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Mean Streets

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This is where Martin Scorsese hit his stride. After a decade on the brink, the man who had once contemplated entering the priesthood made his breakthrough by bringing it all back home: Little Italy, NYC, 1973. Here we find Charlie Cappa (Harvey Keitel), diligently making his way in the mob, looking out for his fuckup cousin Johnny Boy (Robert De Niro), and secretly carrying on with Johnny’s epileptic sister, Teresa (Amy Robinson). At the same time, he’s telling it like it is to the Lord: “It’s all bullshit apart from the pain…”

How deeply did Scorsese identify with Charlie? In his prayers, the actor’s voice is mixed in with the director’s to the point where they become one. Mean Streets is a pilgrim’s progress which ends in a vision of hell – appropriately, given this particular pilgrim’s shortcomings. But let’s not overlook the film’s exuberance, the dynamic, inventive camerawork (including the greatest drunk scene ever shot), the inspired use of rock, and the hilarious comic shtick between Keitel and a firecracker De Niro. In the push and pull between these two characters we find the first embodiments of the dynamic which agitates so much of Scorsese’s work between the intellectual and the animalistic, the repressed and the anarchic, the sacred and the profane.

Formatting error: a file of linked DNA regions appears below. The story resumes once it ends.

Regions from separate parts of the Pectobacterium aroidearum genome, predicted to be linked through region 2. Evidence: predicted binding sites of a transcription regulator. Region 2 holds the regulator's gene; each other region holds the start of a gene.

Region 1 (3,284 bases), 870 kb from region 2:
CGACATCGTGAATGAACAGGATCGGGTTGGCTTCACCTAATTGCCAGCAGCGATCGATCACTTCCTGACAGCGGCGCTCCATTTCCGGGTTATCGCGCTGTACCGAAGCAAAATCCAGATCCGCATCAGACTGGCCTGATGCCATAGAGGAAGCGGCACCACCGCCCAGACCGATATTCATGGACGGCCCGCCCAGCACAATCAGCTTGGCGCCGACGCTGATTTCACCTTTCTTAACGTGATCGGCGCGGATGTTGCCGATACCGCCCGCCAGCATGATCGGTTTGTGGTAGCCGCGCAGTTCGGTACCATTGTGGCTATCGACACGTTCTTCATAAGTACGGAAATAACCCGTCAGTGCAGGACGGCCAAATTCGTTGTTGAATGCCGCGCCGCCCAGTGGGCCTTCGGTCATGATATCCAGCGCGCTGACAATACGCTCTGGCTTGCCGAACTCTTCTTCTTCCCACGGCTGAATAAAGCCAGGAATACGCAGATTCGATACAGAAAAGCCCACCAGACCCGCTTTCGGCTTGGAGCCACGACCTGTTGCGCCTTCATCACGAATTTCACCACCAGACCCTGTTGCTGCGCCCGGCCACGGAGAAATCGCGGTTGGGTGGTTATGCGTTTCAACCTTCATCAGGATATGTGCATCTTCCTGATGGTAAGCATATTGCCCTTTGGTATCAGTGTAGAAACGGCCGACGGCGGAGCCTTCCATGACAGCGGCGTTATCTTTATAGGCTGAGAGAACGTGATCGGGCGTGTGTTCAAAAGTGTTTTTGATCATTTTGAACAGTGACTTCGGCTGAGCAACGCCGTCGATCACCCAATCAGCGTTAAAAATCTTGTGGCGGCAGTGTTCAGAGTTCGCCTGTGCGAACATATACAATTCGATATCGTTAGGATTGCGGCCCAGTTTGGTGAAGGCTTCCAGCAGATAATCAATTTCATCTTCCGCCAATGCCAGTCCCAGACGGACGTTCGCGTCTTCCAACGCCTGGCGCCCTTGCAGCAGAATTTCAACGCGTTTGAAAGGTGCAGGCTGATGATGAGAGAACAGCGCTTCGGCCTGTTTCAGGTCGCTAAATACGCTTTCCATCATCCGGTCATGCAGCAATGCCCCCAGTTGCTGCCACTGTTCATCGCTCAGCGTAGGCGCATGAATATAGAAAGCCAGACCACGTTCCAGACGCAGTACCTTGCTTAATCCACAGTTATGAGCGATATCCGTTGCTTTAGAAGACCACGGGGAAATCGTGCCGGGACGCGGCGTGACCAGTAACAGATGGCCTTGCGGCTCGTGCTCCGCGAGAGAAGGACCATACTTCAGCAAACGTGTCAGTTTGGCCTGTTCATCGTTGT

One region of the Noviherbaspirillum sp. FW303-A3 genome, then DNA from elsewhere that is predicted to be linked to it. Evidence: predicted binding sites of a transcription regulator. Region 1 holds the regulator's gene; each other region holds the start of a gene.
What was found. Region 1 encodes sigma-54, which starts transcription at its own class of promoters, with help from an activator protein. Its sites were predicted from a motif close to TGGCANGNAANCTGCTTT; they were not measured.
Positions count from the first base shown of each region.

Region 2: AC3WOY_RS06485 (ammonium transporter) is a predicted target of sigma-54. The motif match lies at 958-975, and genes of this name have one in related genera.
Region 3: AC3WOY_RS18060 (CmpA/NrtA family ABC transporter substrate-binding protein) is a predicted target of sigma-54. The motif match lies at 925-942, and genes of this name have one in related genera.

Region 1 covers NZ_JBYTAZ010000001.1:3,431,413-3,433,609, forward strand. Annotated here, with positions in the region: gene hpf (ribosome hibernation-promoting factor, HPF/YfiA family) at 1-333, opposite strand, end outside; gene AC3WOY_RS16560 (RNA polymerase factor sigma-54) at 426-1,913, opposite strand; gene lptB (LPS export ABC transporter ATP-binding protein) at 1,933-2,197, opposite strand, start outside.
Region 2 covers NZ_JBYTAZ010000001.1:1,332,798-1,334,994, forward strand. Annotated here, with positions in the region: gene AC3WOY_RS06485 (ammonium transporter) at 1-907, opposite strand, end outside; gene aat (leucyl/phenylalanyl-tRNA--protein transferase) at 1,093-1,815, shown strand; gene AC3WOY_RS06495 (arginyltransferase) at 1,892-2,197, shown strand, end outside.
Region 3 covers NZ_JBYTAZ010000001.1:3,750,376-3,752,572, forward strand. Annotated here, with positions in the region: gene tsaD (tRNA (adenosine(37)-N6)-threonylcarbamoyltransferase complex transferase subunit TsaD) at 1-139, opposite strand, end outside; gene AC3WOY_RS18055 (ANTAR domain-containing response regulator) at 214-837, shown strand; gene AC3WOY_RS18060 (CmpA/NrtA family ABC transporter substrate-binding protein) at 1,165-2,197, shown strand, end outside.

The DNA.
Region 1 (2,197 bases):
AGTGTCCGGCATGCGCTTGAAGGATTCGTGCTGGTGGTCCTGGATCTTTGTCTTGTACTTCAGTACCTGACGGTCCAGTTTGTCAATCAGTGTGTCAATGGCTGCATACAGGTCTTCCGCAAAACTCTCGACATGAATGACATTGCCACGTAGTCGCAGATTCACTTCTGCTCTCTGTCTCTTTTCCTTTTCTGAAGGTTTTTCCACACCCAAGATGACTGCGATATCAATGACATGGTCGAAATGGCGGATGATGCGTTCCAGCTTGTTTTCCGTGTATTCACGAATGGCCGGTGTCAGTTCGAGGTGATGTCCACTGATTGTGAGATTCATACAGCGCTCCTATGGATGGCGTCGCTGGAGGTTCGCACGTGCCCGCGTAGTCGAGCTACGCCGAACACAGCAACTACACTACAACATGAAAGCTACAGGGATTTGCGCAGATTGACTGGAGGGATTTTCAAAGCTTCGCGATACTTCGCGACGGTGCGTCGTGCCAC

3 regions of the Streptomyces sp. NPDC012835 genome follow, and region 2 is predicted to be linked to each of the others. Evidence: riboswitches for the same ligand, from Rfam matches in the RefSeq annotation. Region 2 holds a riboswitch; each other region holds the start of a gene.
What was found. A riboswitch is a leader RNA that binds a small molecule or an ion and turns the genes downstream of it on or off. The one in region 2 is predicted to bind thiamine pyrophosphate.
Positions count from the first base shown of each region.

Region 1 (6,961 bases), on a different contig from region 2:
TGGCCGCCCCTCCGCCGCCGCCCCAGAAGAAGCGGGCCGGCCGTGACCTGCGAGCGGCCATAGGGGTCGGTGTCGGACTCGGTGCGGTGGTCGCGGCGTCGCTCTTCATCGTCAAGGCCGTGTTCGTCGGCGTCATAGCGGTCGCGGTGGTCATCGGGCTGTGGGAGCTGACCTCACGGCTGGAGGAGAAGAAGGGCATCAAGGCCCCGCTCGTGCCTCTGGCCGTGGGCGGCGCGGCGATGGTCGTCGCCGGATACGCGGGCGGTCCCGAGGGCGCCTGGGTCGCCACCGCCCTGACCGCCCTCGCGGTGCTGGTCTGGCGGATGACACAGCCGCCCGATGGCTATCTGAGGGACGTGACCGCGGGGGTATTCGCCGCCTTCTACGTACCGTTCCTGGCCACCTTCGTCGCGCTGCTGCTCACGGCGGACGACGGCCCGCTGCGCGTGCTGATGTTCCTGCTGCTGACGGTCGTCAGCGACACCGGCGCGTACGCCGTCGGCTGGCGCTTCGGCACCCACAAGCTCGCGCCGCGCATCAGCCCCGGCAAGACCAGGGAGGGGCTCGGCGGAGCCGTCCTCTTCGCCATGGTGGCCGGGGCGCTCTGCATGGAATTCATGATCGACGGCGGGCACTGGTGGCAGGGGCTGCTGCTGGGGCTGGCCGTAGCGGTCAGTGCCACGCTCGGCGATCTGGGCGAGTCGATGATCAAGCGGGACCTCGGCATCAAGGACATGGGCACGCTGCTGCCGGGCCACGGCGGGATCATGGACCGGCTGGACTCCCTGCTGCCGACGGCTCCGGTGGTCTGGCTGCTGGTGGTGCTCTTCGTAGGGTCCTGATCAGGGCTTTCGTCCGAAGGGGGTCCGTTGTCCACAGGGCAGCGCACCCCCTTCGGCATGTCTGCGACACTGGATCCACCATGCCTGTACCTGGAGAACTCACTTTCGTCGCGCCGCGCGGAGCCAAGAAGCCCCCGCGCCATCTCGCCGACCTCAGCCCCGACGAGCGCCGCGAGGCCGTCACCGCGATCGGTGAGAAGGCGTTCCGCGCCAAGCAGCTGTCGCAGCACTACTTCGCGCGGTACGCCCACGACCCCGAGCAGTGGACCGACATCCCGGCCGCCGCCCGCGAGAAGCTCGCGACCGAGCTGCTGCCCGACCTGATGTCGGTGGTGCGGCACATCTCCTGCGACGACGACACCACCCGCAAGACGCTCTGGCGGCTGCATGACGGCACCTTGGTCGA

Raymond Chandler was right: Down these Mean Streets a man must go…

Scorsese’s Taxi Driver is also screening in our Ragged Glory: Summer in the 70s series.

A true original of our period, a triumph of personal filmmaking. It has its own hallucinatory look; the characters live in the darkness of bars, with lighting and color just this side of lurid. It has its own unsettling, episodic rhythm and a high-charged emotional range that is dizzyingly sensual.

Pauline Kael, New Yorker

A jazzy riff of a movie, zigging and zagging as if to the beat of snapping fingers.

Kevin Thomas, Los Angeles Times

The movie’s blazing energy is still astounding; the vérité street-scenes are terrific and Scorsese’s pioneering use of popular music is genuinely thrilling.

Peter Bradshaw, The Guardian (2005)

July 21 Only: Introduction from local writer Mike Archibald (My Thoughts Exactly)


Martin Scorsese


Harvey Keitel, Robert De Niro, David Proval, Amy Robinson, fRichard Romanus, Cesare Danova

Country of Origin






112 min

Book Tickets

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Jonathan T. Taplin


Martin Scorsese, Mardik Martin


Kent L. Wakeford


Sidney Levin

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